HOW THE CALEB SPRING TOOK ITS NAME
By S. C. Turnbo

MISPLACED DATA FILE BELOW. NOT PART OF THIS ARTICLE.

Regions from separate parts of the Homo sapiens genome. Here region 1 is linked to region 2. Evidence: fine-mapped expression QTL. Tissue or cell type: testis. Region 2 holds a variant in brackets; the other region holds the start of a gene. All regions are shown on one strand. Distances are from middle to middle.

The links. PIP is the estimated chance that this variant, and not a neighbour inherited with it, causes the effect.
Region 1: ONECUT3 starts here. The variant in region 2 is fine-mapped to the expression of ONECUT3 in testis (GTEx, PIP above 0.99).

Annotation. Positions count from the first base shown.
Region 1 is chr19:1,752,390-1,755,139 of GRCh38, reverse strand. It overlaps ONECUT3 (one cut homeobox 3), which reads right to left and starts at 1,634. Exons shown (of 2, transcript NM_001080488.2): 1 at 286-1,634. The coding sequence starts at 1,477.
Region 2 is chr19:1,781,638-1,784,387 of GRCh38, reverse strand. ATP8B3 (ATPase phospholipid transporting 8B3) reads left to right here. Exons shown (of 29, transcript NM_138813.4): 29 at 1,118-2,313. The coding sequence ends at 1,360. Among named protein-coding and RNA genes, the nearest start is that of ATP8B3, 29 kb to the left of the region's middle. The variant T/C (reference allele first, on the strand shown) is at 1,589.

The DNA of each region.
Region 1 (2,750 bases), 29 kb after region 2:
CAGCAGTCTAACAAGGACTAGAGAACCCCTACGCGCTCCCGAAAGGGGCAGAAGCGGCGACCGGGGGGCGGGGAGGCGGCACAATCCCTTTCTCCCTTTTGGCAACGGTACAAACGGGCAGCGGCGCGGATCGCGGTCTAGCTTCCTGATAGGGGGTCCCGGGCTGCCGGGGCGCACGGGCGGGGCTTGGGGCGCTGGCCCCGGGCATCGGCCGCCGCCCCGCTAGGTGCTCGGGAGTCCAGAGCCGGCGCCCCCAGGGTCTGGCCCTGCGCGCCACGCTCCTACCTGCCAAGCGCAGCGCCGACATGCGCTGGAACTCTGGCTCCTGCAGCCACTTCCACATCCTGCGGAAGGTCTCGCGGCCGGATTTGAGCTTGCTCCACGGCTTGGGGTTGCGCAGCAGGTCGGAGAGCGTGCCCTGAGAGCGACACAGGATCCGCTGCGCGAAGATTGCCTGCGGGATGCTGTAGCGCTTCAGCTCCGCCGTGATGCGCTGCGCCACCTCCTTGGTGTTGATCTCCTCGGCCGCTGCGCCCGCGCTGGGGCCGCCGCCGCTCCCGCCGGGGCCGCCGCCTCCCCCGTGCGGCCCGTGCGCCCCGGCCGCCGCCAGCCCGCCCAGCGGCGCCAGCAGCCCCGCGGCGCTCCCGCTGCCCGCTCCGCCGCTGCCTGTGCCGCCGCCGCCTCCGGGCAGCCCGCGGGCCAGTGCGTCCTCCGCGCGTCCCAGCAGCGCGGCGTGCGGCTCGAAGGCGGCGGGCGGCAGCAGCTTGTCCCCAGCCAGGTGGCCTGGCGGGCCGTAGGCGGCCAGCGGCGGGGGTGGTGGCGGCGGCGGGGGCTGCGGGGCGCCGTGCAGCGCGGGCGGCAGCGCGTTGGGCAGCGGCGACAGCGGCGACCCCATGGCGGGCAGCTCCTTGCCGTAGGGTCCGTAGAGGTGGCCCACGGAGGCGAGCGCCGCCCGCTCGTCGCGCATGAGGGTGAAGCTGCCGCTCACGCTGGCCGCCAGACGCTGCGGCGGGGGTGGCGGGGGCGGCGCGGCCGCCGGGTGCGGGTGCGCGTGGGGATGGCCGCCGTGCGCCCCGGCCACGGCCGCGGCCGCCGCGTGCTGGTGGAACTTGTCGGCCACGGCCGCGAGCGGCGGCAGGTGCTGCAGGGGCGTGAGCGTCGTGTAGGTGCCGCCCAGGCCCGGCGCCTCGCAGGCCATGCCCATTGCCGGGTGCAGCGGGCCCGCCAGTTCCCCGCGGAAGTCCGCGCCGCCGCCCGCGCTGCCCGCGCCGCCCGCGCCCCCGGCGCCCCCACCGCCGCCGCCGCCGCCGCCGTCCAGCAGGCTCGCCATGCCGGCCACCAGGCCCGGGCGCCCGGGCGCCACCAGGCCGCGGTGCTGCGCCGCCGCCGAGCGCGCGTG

In the early settlement of Ozark County, Mo. a man of the name of Caleb Langston settled in the creek bottom on Little North Fork known years ago as the Elias Keesee Place. This farm is on the west side of the creek and is where John Graham sold goods in 1869, 70 and 71. Mr. Langston built his cabin on a high spot of land and cleared a few acres of land near the mouth of the hollow in which the Big spring is in. Soon after he had cleared this land and scratched it over with a very small plow he planted the ground in water melons and musk melons and raised a fine crop of them. Langston was from Calico Rock in Izard County Ark. and his father lived on White River near Calico Rock. He lived here only one year when he returned back to his father. After he left this bottom a black walnut tree growed up from among the rocks that Langston and his family had used for a fire place and when Elias Keesee was clearing this land this walnut was a pretty tree and Keesee cut it down and made an ox yoke out of a part of it. Caleb Langston was the first settler in this bottom and the hollow and the fine spring of cold sparkling water in this hollow which pours off of a ledge of rocks ½ a mile or more above the mouth took their names from him. Peter Keesee who furnished me this account said that Mr. Langston lived here in 1833.